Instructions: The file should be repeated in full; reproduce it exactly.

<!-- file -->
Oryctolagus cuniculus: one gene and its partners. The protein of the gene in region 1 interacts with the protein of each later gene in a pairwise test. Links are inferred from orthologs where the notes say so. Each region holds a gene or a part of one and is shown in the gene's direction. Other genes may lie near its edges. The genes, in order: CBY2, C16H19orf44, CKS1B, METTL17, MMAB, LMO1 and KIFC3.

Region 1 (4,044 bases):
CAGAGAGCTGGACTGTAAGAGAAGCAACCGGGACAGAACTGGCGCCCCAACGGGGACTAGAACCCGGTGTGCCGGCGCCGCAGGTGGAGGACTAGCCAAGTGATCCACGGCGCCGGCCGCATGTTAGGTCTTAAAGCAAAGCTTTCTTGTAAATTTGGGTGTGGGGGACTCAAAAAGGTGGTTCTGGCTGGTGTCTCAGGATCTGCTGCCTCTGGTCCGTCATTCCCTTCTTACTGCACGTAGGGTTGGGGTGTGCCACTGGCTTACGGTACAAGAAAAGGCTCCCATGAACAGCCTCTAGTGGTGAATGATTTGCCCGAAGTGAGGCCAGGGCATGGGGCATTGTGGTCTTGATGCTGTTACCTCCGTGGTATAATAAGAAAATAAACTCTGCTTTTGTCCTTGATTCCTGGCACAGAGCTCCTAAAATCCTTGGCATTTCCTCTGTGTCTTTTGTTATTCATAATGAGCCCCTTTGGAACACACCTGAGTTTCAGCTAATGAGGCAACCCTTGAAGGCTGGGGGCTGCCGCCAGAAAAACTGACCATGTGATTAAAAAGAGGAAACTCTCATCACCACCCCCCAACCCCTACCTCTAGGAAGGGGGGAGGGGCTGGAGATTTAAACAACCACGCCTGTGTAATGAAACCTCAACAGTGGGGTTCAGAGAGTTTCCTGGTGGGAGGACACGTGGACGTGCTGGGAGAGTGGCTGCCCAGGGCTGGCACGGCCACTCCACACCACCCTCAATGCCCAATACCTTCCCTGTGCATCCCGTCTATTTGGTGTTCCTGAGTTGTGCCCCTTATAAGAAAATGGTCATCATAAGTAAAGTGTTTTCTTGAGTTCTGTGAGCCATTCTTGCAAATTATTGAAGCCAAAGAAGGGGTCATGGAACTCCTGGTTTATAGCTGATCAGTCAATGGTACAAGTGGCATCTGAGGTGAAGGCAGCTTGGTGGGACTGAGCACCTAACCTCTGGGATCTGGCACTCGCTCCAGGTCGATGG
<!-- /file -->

Oryctolagus cuniculus: one gene and its partners. The protein of the gene in region 1 interacts with the protein of each later gene in a pairwise test. Links are inferred from orthologs where the notes say so. Each region holds a gene or a part of one and is shown in the gene's direction. Other genes may lie near its edges. The genes, in order: CBY2, C16H19orf44, CKS1B, METTL17, MMAB, LMO1 and KIFC3.

Region 1 (4,044 bases):
CAGAGAGCTGGACTGTAAGAGAAGCAACCGGGACAGAACTGGCGCCCCAACGGGGACTAGAACCCGGTGTGCCGGCGCCGCAGGTGGAGGACTAGCCAAGTGATCCACGGCGCCGGCCGCATGTTAGGTCTTAAAGCAAAGCTTTCTTGTAAATTTGGGTGTGGGGGACTCAAAAAGGTGGTTCTGGCTGGTGTCTCAGGATCTGCTGCCTCTGGTCCGTCATTCCCTTCTTACTGCACGTAGGGTTGGGGTGTGCCACTGGCTTACGGTACAAGAAAAGGCTCCCATGAACAGCCTCTAGTGGTGAATGATTTGCCCGAAGTGAGGCCAGGGCATGGGGCATTGTGGTCTTGATGCTGTTACCTCCGTGGTATAATAAGAAAATAAACTCTGCTTTTGTCCTTGATTCCTGGCACAGAGCTCCTAAAATCCTTGGCATTTCCTCTGTGTCTTTTGTTATTCATAATGAGCCCCTTTGGAACACACCTGAGTTTCAGCTAATGAGGCAACCCTTGAAGGCTGGGGGCTGCCGCCAGAAAAACTGACCATGTGATTAAAAAGAGGAAACTCTCATCACCACCCCCCAACCCCTACCTCTAGGAAGGGGGGAGGGGCTGGAGATTTAAACAACCACGCCTGTGTAATGAAACCTCAACAGTGGGGTTCAGAGAGTTTCCTGGTGGGAGGACACGTGGACGTGCTGGGAGAGTGGCTGCCCAGGGCTGGCACGGCCACTCCACACCACCCTCAATGCCCAATACCTTCCCTGTGCATCCCGTCTATTTGGTGTTCCTGAGTTGTGCCCCTTATAAGAAAATGGTCATCATAAGTAAAGTGTTTTCTTGAGTTCTGTGAGCCATTCTTGCAAATTATTGAAGCCAAAGAAGGGGTCATGGAACTCCTGGTTTATAGCTGATCAGTCAATGGTACAAGTGGCATCTGAGGTGAAGGCAGCTTGGTGGGACTGAGCACCTAACCTCTGGGATCTGGCACTCGCTCCAGGTCGATGG